14. Jeff Buckley – Grace (1994)
You often find that people who have an undeniably towering talent and/or position in society generally have to suffer some sort of adverse affect, in the same way that the most beautiful places on Earth are often found on seismic faultlines. For example, Bill Gates is the richest man in the world, and the indisputable leader of the software industry, but whenever he walks down the street, this happens. Simon Cowell has manipulated the music industry to make him a fortune, but he has no artistic credibility, and, as we all know deep down, no friends. Lionel Messi is the best professional footballer on the planet, and will go down as one of the top five of all time when he retires, but he looks like a water vole. These paradoxes are what keep me and you, the average people, from running into our respective workplaces, dropping our trousers and throwing home-made ninja stars at our colleagues. But sometimes you look at certain things in life and think “Well, that’s just not fair.”
Jeff Buckley had it all. He was a magnificent guitarist, impossibly good-looking and a brilliant songwriter. He had great musical heritage in that his father (who he only met once) was Tim Buckley, the brilliant folk-rock-jazz-soul singer who succumbed to a heroin overdose in 1974, and the influence of Grace can be found in Muse and Radiohead, two of the biggest bands in the world.
Jeff Buckley was arguably the greatest rock singer ever to have lived.
From the very first seconds of this record, it’s clear that there is something different at work here, a strange, alien voice humming into your ear. Mojo Pin is an extraordinary vocal performance, a swooping, swooning, screaming kaleidoscope of chanson, over the top of music that is gently shimmering one minute, wildly thrashing the next. The tone of the album is set. Certain moments of songs stand out so vividly that they have to be instantly listened to again to make sure you actually heard them correctly; the beautiful intro chord sequence in Lover, You Should Have Come Over, followed by some of the most lucidly heart-breaking lines ever, “She’s the tear that hangs inside my soul forever,” being one; the amazing Qawaali vocal on the title track, clearly indebted to Buckley’s interest in Nusrat Fateh Ali Khan and when performed live, the vibrato was so intense that his jaw would shake uncontrollably; and the moment in Last Goodbye where his voice truly scrapes the stratosphere as he begs “Kiss me, please kiss me, kiss out of desire, not consolation.”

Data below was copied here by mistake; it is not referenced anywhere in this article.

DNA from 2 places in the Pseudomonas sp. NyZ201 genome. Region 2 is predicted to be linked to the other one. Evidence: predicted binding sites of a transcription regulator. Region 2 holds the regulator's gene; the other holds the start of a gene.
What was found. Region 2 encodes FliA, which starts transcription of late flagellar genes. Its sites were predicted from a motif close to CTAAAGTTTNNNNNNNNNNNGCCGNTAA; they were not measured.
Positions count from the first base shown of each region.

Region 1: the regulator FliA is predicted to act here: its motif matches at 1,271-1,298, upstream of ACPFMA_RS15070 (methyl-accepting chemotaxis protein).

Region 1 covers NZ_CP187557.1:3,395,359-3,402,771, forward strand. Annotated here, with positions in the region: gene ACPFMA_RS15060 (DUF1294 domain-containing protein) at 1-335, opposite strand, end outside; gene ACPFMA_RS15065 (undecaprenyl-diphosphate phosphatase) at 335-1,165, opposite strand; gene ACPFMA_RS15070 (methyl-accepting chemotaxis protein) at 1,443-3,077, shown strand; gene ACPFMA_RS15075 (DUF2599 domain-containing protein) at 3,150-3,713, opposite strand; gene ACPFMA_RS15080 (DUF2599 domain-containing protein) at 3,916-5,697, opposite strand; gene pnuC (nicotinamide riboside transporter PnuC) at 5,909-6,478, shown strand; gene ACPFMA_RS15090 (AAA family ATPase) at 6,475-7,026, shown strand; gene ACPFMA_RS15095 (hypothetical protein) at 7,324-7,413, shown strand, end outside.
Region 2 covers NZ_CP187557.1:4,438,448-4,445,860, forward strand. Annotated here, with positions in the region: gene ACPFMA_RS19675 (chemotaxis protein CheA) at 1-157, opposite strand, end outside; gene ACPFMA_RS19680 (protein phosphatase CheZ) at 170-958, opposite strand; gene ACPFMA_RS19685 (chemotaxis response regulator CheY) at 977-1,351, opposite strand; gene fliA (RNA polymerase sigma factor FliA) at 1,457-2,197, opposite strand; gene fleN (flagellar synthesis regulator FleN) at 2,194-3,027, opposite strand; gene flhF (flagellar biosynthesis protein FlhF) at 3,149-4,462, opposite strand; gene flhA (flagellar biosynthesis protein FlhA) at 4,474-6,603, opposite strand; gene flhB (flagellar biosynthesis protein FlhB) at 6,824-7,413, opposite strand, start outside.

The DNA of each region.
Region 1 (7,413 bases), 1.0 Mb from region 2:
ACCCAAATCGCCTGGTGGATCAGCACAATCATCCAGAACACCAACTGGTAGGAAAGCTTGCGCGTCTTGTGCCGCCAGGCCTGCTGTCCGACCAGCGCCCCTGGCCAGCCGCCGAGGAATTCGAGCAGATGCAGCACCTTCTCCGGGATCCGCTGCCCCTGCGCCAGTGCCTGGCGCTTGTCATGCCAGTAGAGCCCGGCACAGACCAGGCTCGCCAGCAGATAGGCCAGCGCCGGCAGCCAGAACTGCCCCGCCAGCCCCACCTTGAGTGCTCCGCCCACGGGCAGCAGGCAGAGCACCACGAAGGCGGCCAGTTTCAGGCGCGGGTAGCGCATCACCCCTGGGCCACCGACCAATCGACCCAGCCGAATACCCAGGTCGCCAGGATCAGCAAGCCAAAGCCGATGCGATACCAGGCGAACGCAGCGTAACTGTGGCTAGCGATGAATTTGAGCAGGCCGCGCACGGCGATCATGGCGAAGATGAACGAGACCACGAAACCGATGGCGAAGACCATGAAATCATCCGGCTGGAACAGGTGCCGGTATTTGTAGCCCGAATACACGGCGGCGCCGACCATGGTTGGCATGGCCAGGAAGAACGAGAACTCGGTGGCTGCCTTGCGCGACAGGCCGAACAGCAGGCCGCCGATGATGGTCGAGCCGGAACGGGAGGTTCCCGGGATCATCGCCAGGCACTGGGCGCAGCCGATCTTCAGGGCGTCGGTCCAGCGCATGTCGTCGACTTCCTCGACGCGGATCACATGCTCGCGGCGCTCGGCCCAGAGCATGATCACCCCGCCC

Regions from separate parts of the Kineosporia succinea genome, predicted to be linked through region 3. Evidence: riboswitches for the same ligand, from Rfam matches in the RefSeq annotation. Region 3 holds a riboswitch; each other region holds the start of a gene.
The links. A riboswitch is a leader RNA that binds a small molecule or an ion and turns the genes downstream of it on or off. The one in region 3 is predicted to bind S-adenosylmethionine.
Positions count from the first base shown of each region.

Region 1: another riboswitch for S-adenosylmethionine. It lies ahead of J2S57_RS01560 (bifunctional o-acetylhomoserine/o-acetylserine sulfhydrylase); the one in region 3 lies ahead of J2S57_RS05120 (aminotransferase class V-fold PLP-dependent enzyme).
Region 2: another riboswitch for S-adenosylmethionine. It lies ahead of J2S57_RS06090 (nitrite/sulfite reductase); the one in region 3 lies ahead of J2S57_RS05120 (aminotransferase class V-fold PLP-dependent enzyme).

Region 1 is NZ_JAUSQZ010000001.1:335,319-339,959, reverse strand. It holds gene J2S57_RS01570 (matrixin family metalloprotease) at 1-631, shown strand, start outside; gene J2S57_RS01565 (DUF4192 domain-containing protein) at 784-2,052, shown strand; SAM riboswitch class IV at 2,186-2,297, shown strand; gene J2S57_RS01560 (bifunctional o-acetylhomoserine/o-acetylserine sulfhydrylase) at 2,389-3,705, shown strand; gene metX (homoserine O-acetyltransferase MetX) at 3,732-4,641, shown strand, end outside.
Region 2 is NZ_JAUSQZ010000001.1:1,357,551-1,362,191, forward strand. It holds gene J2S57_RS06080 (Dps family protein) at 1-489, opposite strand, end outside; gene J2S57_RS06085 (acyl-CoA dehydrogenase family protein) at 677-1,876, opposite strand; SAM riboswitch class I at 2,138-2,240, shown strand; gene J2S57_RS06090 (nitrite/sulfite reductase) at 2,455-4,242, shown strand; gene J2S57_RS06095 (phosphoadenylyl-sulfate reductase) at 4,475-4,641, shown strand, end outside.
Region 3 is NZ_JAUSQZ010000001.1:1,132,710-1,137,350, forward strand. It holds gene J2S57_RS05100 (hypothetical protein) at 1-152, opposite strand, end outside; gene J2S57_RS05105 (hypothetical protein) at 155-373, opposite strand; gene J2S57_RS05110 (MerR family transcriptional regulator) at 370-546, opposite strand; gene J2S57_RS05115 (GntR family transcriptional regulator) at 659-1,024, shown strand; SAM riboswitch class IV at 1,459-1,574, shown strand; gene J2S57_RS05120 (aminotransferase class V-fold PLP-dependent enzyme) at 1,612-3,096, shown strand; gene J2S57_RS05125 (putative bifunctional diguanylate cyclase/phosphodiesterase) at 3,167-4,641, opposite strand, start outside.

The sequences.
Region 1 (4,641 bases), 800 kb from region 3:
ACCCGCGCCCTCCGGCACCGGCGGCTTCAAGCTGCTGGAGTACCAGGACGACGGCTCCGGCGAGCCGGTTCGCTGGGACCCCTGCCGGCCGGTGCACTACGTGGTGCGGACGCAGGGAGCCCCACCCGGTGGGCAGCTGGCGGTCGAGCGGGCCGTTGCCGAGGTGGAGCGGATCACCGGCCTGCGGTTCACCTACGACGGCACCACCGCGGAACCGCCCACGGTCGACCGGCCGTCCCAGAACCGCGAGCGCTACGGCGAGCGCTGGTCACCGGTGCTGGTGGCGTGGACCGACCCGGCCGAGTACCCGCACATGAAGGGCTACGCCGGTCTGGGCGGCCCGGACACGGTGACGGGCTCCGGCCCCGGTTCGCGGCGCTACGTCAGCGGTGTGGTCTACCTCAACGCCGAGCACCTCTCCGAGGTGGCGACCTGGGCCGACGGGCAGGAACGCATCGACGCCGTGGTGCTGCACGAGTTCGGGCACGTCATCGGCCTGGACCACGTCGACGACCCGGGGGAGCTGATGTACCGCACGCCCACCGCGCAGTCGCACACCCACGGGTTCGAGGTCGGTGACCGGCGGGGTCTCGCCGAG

The most famous song on the album is obviously the definitive cover of Leonard Cohen’s Hallelujah, which has since been molested by one of Simon Cowell’s interchangeable genetic clones. So for all of you who have only heard the x factor take on that wonderful song, perhaps you could seek out this record, to see how an almost supernatural talent could deliver a song to us, with his sad-eyed looks and soul and voice that could rip your heart out of your chest.
These ten songs attracted such mass attention that he was able to tour all over the world, and the expectation was that his second album would have made him a major star, and elevated him to a status that his colossal gift deserved.
But he died. Of course he died. Drowned in the Mississippi River at the age of thirty.
What a waste.
Best Tracks: Grace, Hallelujah, Dream Brother
Best Moment: The scream at 4:45 into the title track. As intense as rock music gets?
Like this? Try: I Am A Bird Now by Antony And The Johnsons, 2005
Allen Miles is 33 years old and lives in Hull. He is married and has a 3 year-old daughter who thinks she’s Elsa from Disney’s Frozen. He is a staunch supporter of Sheffield Wednesday FC and drinks far too much wine. He spends most of his spare time watching old football videos on youtube and watching 1940s film noir. He is the author of This Is How You Disappear, which is widely recognized to be the best book ever written. It is available here. http://tinyurl.com/disappear2014